You take the witness, stand at trial and solemnly swear to tell the truth. And sometimes, for some inexplicable reason, something entirely different comes out of your mouth. Isn’t this how you imagine lying under oath is? Additionally, lying under oath is a criminal offense we call perjury. Therefore, we can say, that a person giving testimony on the stand during a court case who tells a lie can be charged with perjury. But that is not all. You can be charged with perjury in many other cases. For example, if you lie during a deposition or lie on a signed declaration, the courts may charge you with perjury.
It turns out, that we make statements under oath a lot more frequently than we realize. Imagine yourself filling out an application for a driver’s license. At that point, you are typically supplying information under oath. The same thing goes for singing your tax return, submitting divorce related documents to the court, etc. Moreover, you are presenting facts and phrases when you sign anything. And it is possible that in one of those documents that you are signing may be a statement saying that you’re declaring under penalty of perjury that the information you’re submitting is true. So, we don’t only lie under oath when standing at a trail and swearing to tell the truth.
Requirements of perjury
One important thing that you should keep in mind is that perjury requires that the lie you have told is “material.” The meaning of this is that your lie has a direct effect on the outcome of the matter you have lied about.
Let’s go over an example. So you decide to dedicate your whole weekend to doing your taxes. Then you put your glasses on. Try to remove anything from the table that can spill on the papers and ruin your hard work. And for some reason, after you are finished, you sign a tax return that does not report all your income. This would be a perjury. And the reason behind is that the lie by omission directly affects what you owe in taxes.
Now, let’s go over a different example. Imagine yourself standing at trail, all tall and fearless. Then you say that you lived in Oregon when you never actually set foot in the state. So, what you did was lying under oath. However, this would be perjury only if the issue of your presence there has some bearing on the case. For example, if you are testifying about a crime which took place in Oregon and you are claiming to have witnessed it. Moreover, you must have known that what you are saying is untrue. And, of course, you must make the statement under oath, proving that it is true.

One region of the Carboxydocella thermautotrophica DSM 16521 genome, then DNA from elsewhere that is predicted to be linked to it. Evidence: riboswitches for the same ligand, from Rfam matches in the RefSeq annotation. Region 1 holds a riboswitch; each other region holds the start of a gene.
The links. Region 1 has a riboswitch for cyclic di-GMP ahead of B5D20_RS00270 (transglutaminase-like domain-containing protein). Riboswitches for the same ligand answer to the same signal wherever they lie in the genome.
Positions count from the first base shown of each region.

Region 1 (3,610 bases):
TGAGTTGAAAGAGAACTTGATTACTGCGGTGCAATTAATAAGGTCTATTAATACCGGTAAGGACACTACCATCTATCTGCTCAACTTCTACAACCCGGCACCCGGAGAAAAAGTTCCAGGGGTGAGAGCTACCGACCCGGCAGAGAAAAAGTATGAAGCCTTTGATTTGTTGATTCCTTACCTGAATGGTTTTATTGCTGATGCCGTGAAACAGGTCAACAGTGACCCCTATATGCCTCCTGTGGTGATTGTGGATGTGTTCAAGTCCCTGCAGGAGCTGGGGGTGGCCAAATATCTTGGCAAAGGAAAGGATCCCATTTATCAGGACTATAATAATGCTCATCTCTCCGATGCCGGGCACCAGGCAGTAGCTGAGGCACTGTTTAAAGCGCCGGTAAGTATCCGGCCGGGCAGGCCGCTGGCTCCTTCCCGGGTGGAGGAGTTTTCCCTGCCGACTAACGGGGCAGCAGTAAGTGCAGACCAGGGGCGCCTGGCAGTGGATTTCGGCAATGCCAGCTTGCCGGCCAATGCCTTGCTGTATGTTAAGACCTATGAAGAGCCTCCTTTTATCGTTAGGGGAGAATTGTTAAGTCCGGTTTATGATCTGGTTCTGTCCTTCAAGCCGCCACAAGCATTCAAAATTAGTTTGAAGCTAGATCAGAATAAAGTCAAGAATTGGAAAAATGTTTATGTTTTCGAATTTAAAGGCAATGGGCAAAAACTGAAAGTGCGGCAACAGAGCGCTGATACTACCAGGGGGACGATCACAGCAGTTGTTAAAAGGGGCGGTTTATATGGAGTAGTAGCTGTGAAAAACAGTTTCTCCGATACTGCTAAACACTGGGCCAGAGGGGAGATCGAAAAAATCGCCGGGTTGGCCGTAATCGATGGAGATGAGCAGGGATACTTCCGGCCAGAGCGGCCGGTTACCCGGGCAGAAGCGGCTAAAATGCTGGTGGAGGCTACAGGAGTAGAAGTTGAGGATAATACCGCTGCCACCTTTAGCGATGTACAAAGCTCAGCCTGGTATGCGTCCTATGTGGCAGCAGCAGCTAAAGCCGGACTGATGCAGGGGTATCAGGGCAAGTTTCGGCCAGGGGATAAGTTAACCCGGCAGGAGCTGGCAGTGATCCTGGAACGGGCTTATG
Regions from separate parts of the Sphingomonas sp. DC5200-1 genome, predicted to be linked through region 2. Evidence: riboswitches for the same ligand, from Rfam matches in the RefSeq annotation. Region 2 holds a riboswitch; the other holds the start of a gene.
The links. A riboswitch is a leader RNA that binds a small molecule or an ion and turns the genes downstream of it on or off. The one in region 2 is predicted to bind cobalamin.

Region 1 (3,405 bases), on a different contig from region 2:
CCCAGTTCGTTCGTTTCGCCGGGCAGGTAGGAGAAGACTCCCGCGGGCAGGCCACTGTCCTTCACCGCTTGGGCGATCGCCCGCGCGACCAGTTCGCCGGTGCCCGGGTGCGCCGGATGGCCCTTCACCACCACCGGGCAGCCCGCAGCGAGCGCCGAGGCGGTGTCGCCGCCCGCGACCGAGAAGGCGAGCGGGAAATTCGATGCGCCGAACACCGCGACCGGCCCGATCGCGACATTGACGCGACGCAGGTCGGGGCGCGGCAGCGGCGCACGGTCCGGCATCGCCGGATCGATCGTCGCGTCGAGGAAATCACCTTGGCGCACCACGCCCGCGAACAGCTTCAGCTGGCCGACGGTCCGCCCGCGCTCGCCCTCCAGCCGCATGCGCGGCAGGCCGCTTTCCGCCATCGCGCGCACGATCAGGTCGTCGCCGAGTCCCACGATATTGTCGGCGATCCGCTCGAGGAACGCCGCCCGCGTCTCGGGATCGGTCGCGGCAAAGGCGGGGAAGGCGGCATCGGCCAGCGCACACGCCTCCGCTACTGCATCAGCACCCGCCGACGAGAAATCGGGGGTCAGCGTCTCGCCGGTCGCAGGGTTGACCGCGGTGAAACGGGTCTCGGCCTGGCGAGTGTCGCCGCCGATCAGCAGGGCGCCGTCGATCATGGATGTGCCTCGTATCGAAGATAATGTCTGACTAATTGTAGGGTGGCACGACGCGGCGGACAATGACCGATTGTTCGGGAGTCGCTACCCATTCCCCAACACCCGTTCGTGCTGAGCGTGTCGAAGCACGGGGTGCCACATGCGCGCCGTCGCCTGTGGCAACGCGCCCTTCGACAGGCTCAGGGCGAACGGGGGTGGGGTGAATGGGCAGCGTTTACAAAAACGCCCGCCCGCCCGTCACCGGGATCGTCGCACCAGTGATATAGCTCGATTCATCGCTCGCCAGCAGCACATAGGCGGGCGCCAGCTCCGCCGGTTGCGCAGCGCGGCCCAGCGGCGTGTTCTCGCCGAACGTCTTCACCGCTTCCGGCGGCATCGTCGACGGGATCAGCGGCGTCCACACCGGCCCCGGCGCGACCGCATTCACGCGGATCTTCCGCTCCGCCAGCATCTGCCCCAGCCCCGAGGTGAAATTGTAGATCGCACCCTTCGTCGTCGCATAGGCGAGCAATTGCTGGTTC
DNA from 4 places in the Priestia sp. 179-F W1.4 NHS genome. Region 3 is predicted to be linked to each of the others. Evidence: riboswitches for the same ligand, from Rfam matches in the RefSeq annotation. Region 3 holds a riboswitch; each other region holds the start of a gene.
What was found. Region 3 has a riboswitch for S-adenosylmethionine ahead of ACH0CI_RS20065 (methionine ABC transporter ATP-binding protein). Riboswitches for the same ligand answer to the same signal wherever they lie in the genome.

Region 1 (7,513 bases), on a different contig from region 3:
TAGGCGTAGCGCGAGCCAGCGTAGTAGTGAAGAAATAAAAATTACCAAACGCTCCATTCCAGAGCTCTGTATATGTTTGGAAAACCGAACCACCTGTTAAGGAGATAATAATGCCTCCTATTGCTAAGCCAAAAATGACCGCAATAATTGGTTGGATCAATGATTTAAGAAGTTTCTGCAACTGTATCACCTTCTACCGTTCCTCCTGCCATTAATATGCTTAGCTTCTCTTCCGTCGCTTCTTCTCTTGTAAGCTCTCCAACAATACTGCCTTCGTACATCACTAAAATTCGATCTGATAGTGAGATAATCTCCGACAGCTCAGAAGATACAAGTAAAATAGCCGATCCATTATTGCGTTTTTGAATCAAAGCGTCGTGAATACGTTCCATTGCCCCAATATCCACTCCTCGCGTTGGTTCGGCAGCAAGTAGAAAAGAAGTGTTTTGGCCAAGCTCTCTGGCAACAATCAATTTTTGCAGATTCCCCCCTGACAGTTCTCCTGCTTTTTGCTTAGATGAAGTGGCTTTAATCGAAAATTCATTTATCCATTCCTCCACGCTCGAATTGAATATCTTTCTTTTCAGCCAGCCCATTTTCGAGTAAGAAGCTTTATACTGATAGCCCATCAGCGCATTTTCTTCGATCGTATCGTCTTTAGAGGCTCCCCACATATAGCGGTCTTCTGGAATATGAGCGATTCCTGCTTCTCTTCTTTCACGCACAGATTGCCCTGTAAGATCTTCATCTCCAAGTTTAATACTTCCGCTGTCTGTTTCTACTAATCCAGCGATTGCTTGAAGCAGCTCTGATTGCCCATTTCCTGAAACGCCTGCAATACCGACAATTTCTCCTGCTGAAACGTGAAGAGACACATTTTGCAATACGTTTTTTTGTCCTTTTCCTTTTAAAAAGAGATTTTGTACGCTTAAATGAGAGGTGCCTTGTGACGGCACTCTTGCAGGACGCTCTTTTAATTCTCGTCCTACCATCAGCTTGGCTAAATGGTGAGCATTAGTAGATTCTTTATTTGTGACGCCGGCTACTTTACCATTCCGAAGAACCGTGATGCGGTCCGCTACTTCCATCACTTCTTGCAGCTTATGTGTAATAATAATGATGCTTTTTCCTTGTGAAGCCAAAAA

Some possible defenses
Moving on, if you make a statement that is not honest it is possible to raise certain defenses if you are subsequently charged with perjury. The good news is that it is possible for you to take back or recant your statement. However, time is essential here. I mean, you cannot recant years later if you have realized you are in big trouble because of what you said. But if years have not passed yet, you can try to convince the court that you did not lie. Maybe you simply did not understand the question to which your answer was a lie. Furthermore, perjury requires a willful untruth. Therefore, an honest error or misunderstanding can sometimes be raised as a defense.
Lying under oath: penalties
Penalties for perjury can depend on the sentiments of the judge and the severity of what happened because of the lie. Of course, it all depends on the state you are in. Some states have stricter rules and some are more forgiving. But all things considered, let’s go over this example. Imagine an innocent defendant. Because of your misstatement, he/she was convicted and sent to prison. If your lie under oath was revealed, you might have received a prison term of two to four years in states like California.
But the penalties of a perjury can be less serious. For example, if your alimony order is half what it should be because you told the court a lie in your divorce documents, you probably will just get a slap on the wrist and an adjusted alimony order. But you can also face criminal charges or civil sanctions. For example, having to make an extra monetary payment to your previous spouse to compensate could be your punishment.
In many states, perjury is a felony. However, the judge could still just place you on probation if the result of your lie is not very serious. If your perjury involves the federal government, such as lying on your tax return, you risk a minimum of a year in prison, plus fines. And if you are in trouble, you should immediately find yourself an experienced lawyer.